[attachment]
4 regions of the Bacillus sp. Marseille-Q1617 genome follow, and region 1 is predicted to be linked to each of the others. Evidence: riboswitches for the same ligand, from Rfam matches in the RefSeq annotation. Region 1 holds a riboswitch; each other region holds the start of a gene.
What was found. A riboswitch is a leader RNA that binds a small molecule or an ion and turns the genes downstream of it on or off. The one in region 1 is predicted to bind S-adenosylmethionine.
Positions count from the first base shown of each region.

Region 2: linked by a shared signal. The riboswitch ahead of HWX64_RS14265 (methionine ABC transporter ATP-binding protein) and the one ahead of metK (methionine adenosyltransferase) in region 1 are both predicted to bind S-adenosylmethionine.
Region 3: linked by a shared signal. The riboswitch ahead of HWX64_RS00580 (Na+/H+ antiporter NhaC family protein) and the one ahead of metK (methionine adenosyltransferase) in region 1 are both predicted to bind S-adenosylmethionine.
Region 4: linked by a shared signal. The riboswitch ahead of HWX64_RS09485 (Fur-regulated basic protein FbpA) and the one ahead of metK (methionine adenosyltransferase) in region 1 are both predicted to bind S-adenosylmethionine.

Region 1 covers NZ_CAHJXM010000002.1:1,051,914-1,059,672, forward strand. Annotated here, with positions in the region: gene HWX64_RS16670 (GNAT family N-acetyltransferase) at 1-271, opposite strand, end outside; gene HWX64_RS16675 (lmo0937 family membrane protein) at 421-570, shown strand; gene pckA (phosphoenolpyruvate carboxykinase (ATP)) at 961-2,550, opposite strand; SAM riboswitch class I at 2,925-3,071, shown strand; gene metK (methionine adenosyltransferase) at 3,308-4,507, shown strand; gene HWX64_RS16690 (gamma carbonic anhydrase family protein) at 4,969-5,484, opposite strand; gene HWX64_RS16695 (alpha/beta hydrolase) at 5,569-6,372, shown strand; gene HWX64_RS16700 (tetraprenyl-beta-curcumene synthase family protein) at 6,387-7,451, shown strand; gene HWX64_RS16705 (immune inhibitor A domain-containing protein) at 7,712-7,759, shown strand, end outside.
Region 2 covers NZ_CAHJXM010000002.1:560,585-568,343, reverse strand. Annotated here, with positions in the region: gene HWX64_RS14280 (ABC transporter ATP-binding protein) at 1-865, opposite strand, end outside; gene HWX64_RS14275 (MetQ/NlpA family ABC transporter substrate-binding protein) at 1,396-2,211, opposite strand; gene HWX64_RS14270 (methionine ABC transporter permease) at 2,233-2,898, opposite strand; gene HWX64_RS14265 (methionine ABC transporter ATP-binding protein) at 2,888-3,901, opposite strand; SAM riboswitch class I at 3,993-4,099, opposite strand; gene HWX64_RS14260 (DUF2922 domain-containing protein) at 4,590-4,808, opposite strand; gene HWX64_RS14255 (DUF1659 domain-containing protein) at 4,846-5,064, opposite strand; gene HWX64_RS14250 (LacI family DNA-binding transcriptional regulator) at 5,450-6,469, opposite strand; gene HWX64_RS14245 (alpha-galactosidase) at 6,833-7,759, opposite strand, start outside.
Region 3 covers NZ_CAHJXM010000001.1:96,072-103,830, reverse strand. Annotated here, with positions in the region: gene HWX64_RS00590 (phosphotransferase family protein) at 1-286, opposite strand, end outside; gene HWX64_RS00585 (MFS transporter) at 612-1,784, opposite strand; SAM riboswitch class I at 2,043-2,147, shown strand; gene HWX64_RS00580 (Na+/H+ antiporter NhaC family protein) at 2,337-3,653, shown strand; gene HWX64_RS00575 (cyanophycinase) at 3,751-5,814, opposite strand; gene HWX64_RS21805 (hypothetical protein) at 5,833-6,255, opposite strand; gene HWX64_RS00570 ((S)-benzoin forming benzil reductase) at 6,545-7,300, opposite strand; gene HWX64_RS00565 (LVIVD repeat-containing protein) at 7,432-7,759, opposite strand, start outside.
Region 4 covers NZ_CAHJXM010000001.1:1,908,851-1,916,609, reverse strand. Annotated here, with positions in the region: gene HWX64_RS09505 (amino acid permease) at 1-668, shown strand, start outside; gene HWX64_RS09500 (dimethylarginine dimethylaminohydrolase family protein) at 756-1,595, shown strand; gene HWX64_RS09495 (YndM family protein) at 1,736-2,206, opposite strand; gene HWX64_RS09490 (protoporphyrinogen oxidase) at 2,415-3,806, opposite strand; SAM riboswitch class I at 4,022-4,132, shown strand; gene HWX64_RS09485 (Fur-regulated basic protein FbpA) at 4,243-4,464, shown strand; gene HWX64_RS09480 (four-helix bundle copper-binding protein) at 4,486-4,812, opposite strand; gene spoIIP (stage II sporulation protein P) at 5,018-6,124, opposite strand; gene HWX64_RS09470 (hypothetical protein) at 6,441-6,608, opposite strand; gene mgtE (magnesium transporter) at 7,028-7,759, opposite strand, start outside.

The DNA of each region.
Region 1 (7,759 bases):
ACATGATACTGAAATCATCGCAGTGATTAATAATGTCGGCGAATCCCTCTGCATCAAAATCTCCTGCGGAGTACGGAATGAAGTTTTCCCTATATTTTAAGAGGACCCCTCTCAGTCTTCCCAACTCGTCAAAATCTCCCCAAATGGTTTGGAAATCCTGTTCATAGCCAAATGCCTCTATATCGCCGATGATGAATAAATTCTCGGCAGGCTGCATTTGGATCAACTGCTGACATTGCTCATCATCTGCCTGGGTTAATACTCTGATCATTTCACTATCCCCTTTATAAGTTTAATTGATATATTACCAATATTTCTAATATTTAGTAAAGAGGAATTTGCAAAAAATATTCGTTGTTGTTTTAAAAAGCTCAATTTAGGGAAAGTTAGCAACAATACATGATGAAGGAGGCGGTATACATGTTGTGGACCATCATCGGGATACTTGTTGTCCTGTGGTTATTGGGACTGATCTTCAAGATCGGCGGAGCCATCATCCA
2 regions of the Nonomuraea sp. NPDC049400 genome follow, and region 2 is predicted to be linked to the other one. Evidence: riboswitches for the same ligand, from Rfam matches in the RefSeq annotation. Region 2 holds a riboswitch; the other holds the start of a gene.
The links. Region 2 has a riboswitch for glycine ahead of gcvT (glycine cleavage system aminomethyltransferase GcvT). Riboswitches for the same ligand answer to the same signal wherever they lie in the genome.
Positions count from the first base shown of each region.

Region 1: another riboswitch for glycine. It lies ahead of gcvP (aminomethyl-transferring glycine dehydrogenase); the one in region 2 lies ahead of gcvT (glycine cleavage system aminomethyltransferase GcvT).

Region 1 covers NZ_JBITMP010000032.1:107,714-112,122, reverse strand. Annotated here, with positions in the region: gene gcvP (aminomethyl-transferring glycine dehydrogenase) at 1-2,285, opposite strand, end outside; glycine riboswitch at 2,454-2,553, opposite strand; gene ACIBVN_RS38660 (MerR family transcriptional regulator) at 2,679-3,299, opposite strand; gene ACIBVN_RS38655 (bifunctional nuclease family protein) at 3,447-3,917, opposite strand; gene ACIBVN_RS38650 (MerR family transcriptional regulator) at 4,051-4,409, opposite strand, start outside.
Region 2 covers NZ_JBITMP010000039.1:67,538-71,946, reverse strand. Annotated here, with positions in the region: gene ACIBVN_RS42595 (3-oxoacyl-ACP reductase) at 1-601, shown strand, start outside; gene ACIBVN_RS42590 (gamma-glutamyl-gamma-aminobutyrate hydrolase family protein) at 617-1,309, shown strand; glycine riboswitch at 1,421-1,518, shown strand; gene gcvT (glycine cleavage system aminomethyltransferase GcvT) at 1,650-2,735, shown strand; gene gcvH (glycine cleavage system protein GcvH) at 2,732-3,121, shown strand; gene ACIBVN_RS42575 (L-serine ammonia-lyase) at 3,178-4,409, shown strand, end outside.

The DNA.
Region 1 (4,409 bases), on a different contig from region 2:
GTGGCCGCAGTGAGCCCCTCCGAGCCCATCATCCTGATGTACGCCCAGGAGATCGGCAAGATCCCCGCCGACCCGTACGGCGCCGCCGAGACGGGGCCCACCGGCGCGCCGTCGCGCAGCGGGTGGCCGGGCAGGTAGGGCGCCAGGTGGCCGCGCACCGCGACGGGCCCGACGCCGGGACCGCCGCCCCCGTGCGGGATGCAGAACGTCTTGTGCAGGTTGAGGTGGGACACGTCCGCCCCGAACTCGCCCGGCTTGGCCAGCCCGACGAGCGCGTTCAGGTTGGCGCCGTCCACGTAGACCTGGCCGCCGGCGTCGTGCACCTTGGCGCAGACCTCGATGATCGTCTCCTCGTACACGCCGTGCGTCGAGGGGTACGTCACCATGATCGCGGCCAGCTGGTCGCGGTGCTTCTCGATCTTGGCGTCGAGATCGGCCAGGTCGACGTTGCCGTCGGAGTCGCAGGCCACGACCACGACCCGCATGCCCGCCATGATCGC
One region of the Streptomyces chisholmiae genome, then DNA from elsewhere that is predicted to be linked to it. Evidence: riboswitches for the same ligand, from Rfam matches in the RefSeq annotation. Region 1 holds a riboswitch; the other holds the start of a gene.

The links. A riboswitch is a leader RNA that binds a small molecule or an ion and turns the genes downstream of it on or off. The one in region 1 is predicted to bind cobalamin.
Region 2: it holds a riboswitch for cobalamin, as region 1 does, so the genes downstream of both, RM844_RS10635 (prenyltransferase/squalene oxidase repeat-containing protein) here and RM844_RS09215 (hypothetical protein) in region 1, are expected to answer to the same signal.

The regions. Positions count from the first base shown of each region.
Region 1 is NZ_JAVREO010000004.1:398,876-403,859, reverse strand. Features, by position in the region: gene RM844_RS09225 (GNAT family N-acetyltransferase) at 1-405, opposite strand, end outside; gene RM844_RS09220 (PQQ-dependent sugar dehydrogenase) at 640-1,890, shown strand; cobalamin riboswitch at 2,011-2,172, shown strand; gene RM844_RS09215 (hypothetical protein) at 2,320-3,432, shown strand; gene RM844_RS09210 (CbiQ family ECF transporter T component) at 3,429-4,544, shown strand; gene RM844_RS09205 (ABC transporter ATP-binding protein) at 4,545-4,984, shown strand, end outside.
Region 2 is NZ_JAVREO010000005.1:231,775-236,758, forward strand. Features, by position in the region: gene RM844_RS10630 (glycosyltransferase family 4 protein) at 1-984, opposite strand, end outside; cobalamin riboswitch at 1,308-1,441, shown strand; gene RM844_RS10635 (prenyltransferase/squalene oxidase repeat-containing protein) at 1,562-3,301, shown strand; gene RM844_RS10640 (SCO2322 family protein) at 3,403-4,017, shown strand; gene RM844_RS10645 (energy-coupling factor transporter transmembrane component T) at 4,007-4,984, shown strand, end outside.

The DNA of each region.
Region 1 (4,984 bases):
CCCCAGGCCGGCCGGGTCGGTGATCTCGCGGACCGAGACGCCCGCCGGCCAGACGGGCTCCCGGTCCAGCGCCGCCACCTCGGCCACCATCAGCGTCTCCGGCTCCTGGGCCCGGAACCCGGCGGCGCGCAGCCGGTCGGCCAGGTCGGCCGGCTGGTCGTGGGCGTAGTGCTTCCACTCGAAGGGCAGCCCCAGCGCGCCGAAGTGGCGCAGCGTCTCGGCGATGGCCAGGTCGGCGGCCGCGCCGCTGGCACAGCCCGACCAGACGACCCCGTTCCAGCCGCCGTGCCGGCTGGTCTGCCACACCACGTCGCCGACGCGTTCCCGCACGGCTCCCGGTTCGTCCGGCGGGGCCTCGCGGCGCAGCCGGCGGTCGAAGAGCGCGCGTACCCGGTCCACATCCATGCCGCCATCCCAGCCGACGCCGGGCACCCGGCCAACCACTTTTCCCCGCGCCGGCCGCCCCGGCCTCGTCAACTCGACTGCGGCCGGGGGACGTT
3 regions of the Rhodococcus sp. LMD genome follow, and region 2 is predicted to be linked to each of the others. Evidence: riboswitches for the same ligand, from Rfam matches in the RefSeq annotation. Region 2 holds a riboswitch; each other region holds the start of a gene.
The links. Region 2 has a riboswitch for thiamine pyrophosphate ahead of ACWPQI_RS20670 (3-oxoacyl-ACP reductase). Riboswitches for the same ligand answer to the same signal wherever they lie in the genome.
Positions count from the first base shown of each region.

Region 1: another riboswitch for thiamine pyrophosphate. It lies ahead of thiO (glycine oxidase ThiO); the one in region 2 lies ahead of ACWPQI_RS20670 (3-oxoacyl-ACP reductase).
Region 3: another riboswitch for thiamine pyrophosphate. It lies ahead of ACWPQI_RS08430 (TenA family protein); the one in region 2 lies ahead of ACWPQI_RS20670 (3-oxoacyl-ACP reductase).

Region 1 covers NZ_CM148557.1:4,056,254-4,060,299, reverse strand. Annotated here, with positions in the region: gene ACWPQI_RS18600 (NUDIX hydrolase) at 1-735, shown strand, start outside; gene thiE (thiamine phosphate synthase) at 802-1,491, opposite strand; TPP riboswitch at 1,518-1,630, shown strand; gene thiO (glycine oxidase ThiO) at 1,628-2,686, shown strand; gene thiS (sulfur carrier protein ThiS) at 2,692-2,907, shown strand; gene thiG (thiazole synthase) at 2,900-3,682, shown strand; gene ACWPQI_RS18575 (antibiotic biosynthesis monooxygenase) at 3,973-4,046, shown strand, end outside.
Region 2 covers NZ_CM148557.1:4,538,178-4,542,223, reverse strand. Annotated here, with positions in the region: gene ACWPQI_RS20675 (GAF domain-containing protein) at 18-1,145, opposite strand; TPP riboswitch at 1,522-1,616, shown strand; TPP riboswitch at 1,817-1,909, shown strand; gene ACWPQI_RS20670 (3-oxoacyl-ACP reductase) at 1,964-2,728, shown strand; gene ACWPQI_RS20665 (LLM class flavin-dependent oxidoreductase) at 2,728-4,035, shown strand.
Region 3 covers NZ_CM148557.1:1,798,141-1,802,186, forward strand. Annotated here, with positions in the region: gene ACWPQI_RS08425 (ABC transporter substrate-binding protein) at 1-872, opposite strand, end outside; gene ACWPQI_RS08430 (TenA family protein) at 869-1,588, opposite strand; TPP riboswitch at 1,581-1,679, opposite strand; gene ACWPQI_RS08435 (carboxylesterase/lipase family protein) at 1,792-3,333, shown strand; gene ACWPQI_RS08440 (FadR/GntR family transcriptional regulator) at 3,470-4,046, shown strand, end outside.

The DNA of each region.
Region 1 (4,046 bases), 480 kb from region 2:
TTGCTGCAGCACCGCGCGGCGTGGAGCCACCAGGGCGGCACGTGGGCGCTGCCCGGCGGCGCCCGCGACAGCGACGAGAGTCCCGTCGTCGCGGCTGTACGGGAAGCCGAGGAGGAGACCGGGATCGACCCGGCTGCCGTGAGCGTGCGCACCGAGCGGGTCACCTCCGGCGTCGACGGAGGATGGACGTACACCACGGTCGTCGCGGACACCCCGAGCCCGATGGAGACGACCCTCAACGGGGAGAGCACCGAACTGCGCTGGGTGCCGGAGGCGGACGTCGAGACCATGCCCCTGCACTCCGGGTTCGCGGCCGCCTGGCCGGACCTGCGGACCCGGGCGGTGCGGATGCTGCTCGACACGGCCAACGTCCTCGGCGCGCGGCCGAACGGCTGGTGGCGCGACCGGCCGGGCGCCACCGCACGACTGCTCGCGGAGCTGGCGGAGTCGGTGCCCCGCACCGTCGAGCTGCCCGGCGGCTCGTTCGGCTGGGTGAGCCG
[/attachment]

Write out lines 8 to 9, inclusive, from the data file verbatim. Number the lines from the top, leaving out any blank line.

Region 2 covers NZ_CAHJXM010000002.1:560,585-568,343, reverse strand. Annotated here, with positions in the region: gene HWX64_RS14280 (ABC transporter ATP-binding protein) at 1-865, opposite strand, end outside; gene HWX64_RS14275 (MetQ/NlpA family ABC transporter substrate-binding protein) at 1,396-2,211, opposite strand; gene HWX64_RS14270 (methionine ABC transporter permease) at 2,233-2,898, opposite strand; gene HWX64_RS14265 (methionine ABC transporter ATP-binding protein) at 2,888-3,901, opposite strand; SAM riboswitch class I at 3,993-4,099, opposite strand; gene HWX64_RS14260 (DUF2922 domain-containing protein) at 4,590-4,808, opposite strand; gene HWX64_RS14255 (DUF1659 domain-containing protein) at 4,846-5,064, opposite strand; gene HWX64_RS14250 (LacI family DNA-binding transcriptional regulator) at 5,450-6,469, opposite strand; gene HWX64_RS14245 (alpha-galactosidase) at 6,833-7,759, opposite strand, start outside.
Region 3 covers NZ_CAHJXM010000001.1:96,072-103,830, reverse strand. Annotated here, with positions in the region: gene HWX64_RS00590 (phosphotransferase family protein) at 1-286, opposite strand, end outside; gene HWX64_RS00585 (MFS transporter) at 612-1,784, opposite strand; SAM riboswitch class I at 2,043-2,147, shown strand; gene HWX64_RS00580 (Na+/H+ antiporter NhaC family protein) at 2,337-3,653, shown strand; gene HWX64_RS00575 (cyanophycinase) at 3,751-5,814, opposite strand; gene HWX64_RS21805 (hypothetical protein) at 5,833-6,255, opposite strand; gene HWX64_RS00570 ((S)-benzoin forming benzil reductase) at 6,545-7,300, opposite strand; gene HWX64_RS00565 (LVIVD repeat-containing protein) at 7,432-7,759, opposite strand, start outside.